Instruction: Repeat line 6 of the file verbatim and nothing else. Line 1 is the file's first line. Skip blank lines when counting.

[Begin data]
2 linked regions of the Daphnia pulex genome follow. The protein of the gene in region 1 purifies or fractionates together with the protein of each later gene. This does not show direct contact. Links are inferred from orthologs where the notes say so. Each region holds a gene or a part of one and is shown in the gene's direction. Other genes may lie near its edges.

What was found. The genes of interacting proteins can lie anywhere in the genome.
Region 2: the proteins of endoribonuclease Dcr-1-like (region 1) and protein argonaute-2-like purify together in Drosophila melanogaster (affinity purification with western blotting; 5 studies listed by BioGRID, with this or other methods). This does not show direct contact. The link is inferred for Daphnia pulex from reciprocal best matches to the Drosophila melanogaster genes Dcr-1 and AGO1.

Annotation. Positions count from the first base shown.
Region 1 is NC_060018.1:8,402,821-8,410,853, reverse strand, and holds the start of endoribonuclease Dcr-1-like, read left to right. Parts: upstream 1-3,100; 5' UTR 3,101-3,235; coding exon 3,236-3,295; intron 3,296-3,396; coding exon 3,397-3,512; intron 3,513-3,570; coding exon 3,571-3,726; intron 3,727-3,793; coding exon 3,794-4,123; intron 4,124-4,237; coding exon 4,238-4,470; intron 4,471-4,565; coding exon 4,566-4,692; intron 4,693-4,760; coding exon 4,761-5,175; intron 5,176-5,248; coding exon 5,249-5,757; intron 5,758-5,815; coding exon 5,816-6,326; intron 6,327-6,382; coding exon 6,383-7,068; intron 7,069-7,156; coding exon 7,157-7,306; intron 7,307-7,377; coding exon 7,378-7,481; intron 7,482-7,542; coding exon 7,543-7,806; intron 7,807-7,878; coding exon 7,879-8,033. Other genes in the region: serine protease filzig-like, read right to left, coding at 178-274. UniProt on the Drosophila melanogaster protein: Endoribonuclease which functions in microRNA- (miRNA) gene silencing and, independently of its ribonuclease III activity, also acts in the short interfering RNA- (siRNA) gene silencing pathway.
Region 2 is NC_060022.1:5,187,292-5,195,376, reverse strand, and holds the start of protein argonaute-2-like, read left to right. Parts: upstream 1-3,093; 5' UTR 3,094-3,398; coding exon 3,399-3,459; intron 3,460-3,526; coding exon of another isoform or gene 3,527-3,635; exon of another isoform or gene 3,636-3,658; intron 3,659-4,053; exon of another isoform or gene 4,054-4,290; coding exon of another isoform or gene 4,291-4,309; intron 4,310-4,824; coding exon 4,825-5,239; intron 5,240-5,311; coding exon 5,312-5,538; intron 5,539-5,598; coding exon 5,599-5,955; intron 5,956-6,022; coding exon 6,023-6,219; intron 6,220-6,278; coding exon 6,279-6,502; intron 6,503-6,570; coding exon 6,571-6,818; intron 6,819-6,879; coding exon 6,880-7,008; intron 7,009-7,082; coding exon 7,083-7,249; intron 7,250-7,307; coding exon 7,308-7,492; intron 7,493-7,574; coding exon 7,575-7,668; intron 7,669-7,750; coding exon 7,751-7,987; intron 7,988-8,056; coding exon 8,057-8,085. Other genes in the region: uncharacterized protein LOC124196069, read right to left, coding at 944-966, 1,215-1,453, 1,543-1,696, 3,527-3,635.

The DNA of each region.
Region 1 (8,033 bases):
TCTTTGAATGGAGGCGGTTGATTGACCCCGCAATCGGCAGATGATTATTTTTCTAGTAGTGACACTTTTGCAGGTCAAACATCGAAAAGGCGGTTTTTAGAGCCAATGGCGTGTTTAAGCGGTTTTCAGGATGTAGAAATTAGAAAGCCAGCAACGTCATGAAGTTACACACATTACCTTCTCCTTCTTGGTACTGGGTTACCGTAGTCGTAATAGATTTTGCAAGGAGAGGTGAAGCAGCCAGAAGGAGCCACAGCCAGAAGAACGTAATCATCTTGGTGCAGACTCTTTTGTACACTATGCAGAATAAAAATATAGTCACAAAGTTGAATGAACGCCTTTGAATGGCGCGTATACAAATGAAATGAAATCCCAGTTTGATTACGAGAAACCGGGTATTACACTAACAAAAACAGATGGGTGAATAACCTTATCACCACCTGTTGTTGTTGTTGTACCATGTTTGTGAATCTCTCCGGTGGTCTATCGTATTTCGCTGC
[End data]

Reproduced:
Region 2 is NC_060022.1:5,187,292-5,195,376, reverse strand, and holds the start of protein argonaute-2-like, read left to right. Parts: upstream 1-3,093; 5' UTR 3,094-3,398; coding exon 3,399-3,459; intron 3,460-3,526; coding exon of another isoform or gene 3,527-3,635; exon of another isoform or gene 3,636-3,658; intron 3,659-4,053; exon of another isoform or gene 4,054-4,290; coding exon of another isoform or gene 4,291-4,309; intron 4,310-4,824; coding exon 4,825-5,239; intron 5,240-5,311; coding exon 5,312-5,538; intron 5,539-5,598; coding exon 5,599-5,955; intron 5,956-6,022; coding exon 6,023-6,219; intron 6,220-6,278; coding exon 6,279-6,502; intron 6,503-6,570; coding exon 6,571-6,818; intron 6,819-6,879; coding exon 6,880-7,008; intron 7,009-7,082; coding exon 7,083-7,249; intron 7,250-7,307; coding exon 7,308-7,492; intron 7,493-7,574; coding exon 7,575-7,668; intron 7,669-7,750; coding exon 7,751-7,987; intron 7,988-8,056; coding exon 8,057-8,085. Other genes in the region: uncharacterized protein LOC124196069, read right to left, coding at 944-966, 1,215-1,453, 1,543-1,696, 3,527-3,635.